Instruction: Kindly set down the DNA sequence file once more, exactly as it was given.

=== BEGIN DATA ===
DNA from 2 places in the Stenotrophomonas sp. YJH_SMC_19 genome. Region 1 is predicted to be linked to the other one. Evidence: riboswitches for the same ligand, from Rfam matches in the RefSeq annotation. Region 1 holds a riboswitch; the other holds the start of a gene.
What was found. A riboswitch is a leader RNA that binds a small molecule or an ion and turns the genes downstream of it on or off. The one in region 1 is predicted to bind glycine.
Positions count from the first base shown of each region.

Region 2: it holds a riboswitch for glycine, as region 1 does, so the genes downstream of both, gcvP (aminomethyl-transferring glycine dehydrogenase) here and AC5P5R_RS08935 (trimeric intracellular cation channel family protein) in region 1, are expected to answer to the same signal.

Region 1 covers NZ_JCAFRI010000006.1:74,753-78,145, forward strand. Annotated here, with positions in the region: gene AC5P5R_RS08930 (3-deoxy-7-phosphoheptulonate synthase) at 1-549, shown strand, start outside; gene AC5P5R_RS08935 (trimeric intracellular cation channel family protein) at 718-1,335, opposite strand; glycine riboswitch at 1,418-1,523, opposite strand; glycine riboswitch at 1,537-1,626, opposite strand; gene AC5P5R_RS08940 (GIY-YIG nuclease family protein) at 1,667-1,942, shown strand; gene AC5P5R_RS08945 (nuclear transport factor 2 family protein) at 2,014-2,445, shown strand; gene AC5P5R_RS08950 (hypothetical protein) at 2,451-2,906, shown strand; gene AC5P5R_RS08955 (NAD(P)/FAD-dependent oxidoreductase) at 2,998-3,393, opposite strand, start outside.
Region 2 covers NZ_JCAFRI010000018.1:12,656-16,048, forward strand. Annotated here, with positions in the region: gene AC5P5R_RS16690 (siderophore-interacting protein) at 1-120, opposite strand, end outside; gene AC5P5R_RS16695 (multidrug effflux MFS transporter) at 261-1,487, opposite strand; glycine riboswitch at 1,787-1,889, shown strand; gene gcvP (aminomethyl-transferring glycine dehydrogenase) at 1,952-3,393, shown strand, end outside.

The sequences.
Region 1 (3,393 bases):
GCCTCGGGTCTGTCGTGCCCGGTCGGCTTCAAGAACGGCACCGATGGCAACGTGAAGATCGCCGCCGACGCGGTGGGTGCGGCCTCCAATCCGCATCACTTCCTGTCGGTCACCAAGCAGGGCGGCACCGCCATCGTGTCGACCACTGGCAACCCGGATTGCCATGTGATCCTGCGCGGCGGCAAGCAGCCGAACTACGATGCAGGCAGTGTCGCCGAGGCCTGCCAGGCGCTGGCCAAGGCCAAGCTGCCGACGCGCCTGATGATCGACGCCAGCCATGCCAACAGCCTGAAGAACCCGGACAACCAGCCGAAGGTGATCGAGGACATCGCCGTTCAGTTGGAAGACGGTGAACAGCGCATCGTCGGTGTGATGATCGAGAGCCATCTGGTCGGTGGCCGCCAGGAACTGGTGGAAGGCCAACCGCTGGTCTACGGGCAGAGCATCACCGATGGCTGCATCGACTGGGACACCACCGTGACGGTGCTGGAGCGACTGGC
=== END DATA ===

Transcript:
DNA from 2 places in the Stenotrophomonas sp. YJH_SMC_19 genome. Region 1 is predicted to be linked to the other one. Evidence: riboswitches for the same ligand, from Rfam matches in the RefSeq annotation. Region 1 holds a riboswitch; the other holds the start of a gene.
What was found. A riboswitch is a leader RNA that binds a small molecule or an ion and turns the genes downstream of it on or off. The one in region 1 is predicted to bind glycine.
Positions count from the first base shown of each region.

Region 2: it holds a riboswitch for glycine, as region 1 does, so the genes downstream of both, gcvP (aminomethyl-transferring glycine dehydrogenase) here and AC5P5R_RS08935 (trimeric intracellular cation channel family protein) in region 1, are expected to answer to the same signal.

Region 1 covers NZ_JCAFRI010000006.1:74,753-78,145, forward strand. Annotated here, with positions in the region: gene AC5P5R_RS08930 (3-deoxy-7-phosphoheptulonate synthase) at 1-549, shown strand, start outside; gene AC5P5R_RS08935 (trimeric intracellular cation channel family protein) at 718-1,335, opposite strand; glycine riboswitch at 1,418-1,523, opposite strand; glycine riboswitch at 1,537-1,626, opposite strand; gene AC5P5R_RS08940 (GIY-YIG nuclease family protein) at 1,667-1,942, shown strand; gene AC5P5R_RS08945 (nuclear transport factor 2 family protein) at 2,014-2,445, shown strand; gene AC5P5R_RS08950 (hypothetical protein) at 2,451-2,906, shown strand; gene AC5P5R_RS08955 (NAD(P)/FAD-dependent oxidoreductase) at 2,998-3,393, opposite strand, start outside.
Region 2 covers NZ_JCAFRI010000018.1:12,656-16,048, forward strand. Annotated here, with positions in the region: gene AC5P5R_RS16690 (siderophore-interacting protein) at 1-120, opposite strand, end outside; gene AC5P5R_RS16695 (multidrug effflux MFS transporter) at 261-1,487, opposite strand; glycine riboswitch at 1,787-1,889, shown strand; gene gcvP (aminomethyl-transferring glycine dehydrogenase) at 1,952-3,393, shown strand, end outside.

The sequences.
Region 1 (3,393 bases):
GCCTCGGGTCTGTCGTGCCCGGTCGGCTTCAAGAACGGCACCGATGGCAACGTGAAGATCGCCGCCGACGCGGTGGGTGCGGCCTCCAATCCGCATCACTTCCTGTCGGTCACCAAGCAGGGCGGCACCGCCATCGTGTCGACCACTGGCAACCCGGATTGCCATGTGATCCTGCGCGGCGGCAAGCAGCCGAACTACGATGCAGGCAGTGTCGCCGAGGCCTGCCAGGCGCTGGCCAAGGCCAAGCTGCCGACGCGCCTGATGATCGACGCCAGCCATGCCAACAGCCTGAAGAACCCGGACAACCAGCCGAAGGTGATCGAGGACATCGCCGTTCAGTTGGAAGACGGTGAACAGCGCATCGTCGGTGTGATGATCGAGAGCCATCTGGTCGGTGGCCGCCAGGAACTGGTGGAAGGCCAACCGCTGGTCTACGGGCAGAGCATCACCGATGGCTGCATCGACTGGGACACCACCGTGACGGTGCTGGAGCGACTGGC